The sound of the drum has called

Flash of youth shoot out of darkness

Factory town”

Fire in the Booth by Akala, 2005 (suggested by @telamigo)

“One too many man you know get cut up
One too many man that could’ve been doctors
End up spending their whole life boxed up
You learn, if you study
Its all set out just to make them money
No cover, it’s all about getting poor people to fight with one another
So its logical that us killing our brothers,
Dissin’ our mothers
Is right in line with the dominant philosophy of our time
But time is a cycle, not a line
Comes back around you regain your mind
You be ready for the energy I channel in my rhymes
Remedy the pedigree, the jeopardy of mine
When the world’s this f***ed up, lethargy’s a crime
We can all fight with our brothers over crumbs,
Far harder to fight the one who makes guns
We can all talk sh** and get two dollars
Far harder to be the one who seeks knowledge
If we understood economics
We’d know money’s nothin’
Think nothing of it…”
.
Jungle by Professor Green ft Maverick Sabre, 2010 (suggested by @telamigo)
.
“I see no point in living life that right, so I just take what I can find
I see no point in living life that right, when you’re out here in this jungle
It’s wild round ‘ere, you don’t wanna spend a night round ‘ere
When you’re out here in this jungle, ain’t nothing nice round ‘ere
trouble’s what you find round ‘ere….
It’s blitz amidst the strife here
got kids with sticks and knives here
It’s hype here, we know no different prick
It’s just life here
Life from young the way we know from what we’re shown
Stacked trapped in flats where our front doors don’t face the road
God CID spinning round in cars
Shifting criminals at large
it’s hard not to think the bits are just a bing without the bars….”
.
21st Century Breakdown by Green Day, 2009 (suggested by @mforstater)
.
“… My generation is zero
I never made it
As a working class hero
21st Century Breakdown
I once was lost but never was found
I think I am losing
What’s left of my mind
To the 20th century deadline”
.
Enter Shikari by Juggernauts, 2009 (suggested by @mforstater)
.
.

“…Now don’t get me wrong I love what you done with the place
I just wish we had a chance to help build it
Instead of just moving into this home of disrepair
And expect it to work, prosper and then share
Constantly relying on consuming to feel content
But only because we lost touch with this home that we’ve spent
Trillions of dollars tainting for our wants and not our needs
And now we’re growing tired of planting bleary-eyed seeds

….. And I know that we’ve still got time
But I do not think we’re invincible
And I’m thinking that its a sign
Deep breaths, clentched fists,
Here comes another jug-ger-naut!

The idea of community
Will be something displayed in a museum”

.

Teenage Angst by Placebo, 1996  (suggested by @manucartoons)
“Since I was born I started to decay.
Now nothing ever ever goes my wayOne fluid gesture, like stepping back in time.
Trapped in amber, petrified.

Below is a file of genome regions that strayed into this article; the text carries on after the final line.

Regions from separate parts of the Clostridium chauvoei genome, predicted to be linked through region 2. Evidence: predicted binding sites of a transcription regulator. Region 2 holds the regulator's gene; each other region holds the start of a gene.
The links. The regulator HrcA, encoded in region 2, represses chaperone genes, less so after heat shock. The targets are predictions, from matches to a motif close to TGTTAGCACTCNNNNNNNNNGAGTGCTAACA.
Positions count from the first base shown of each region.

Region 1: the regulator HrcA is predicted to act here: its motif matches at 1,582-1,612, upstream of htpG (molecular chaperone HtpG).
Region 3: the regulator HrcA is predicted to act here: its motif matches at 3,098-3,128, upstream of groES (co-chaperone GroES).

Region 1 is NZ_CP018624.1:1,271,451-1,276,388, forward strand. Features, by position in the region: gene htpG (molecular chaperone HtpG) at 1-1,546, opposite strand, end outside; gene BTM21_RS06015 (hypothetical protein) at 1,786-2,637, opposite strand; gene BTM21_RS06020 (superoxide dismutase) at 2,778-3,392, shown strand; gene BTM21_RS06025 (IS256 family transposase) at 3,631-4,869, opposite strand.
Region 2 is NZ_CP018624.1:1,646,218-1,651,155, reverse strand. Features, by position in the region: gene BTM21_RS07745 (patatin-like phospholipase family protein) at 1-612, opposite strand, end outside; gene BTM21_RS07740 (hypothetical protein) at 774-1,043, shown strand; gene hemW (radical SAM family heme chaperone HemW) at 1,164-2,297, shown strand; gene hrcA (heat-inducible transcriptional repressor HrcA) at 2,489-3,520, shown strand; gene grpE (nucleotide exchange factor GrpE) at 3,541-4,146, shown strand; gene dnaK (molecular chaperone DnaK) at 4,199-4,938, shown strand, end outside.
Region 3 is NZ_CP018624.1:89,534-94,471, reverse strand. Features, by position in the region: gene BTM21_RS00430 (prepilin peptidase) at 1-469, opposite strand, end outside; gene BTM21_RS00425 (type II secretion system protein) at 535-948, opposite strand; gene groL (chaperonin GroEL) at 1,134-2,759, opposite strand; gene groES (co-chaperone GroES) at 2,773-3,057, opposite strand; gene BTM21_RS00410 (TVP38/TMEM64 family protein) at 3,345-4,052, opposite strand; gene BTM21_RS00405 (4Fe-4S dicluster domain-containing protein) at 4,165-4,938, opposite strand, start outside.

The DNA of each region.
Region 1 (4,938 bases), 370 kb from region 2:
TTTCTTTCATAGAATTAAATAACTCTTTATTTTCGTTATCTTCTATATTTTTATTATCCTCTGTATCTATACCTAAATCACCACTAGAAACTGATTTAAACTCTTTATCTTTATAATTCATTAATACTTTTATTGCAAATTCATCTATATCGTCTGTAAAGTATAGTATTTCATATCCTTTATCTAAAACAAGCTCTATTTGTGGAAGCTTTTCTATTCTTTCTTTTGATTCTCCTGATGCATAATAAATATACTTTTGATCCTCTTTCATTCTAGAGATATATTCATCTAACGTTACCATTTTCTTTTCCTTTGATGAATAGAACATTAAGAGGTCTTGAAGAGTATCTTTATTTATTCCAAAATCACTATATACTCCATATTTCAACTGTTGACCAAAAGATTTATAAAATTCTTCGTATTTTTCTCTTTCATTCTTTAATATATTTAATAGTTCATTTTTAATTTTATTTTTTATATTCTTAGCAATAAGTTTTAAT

And still not satisfiedAirs and social graces, elocution so divine.
I’ll stick to my needle, and my favourite waste of time,
both spineless and sublime.”Since I was born I started to decay.
Now nothing ever – ever goes my way.
.
Invincible by Pat Benetar, 1985 (suggested by Leila)
.
.
“This shattered dream you cannot justify.
We’re gonna scream until we’re satisfied.
What are we running for ? We’ve got the right to be angry.
What are we running for when there’s nowhere we can run to anymore ?
We can’t afford to be innocent
stand up and face the enemy.
It’s a do or die situation – we will be invincible.
And with the power of conviction there is no sacrifice.
It’s a do or die situation – we will be invincible.Won’t anybody help us ?
What are we running for when there’s nowhere”.

Violent Crimein by Mayhem N.O.D.B., 2008 (suggested by Harle)

(couldn’t find any lyrics for it….)


What’s hardcore?

As an expat aid worker (or journalist) you do a lot of talking and writing about how hardcore things are in the place where you are living, working or visiting.

You do this to get people out of their bubbles. You want them to know what is going on. To see what you are seeing and experiencing. To care. To react.

You feel the need to wake people up. To say to them: ‘You have no idea how hardcore it is here. You have no idea what people are going through!’

But sometimes you lose the plot and your narcissism kicks in. You totally change the nature of the story to: ‘You have no idea how hardcore I am because I’m living, working or visiting this place where people are going through terrible things.’

It becomes a contest of who’s the most hardcore.

Because that’s what this is all about anyway, right? You being hardcore?

*****

July 10, 2011 update: This post was sparked by the 2 links below and related discussions on blogs and Twitter but I was unsure about saying so at the time.

http://www.good.is/post/how-violent-sex-helped-ease-my-ptsd/

http://jezebel.com/5817381/female-journalists–researchers-respond-to-haiti-ptsd-article/

Then this morning I read this piece:

http://msmagazine.com/blog/blog/2011/07/08/why-context-matters-journalists-and-haiti/

And right after that, I read this (including the first comments):

http://www.essence.com/2011/07/09/edwidge-danticat-speaks-on-mac-mcclelland/

which refers to live-tweeting the visit of a rape victim to the doctor (something that really made me angry at the time):

http://www.salon.com/life/broadsheet/2010/09/23/mcclelland

http://www.jinamoore.com/2010/09/17/tweet-rape/

And so yes, this post was dedicated to Mac, in case it wasn’t clear before.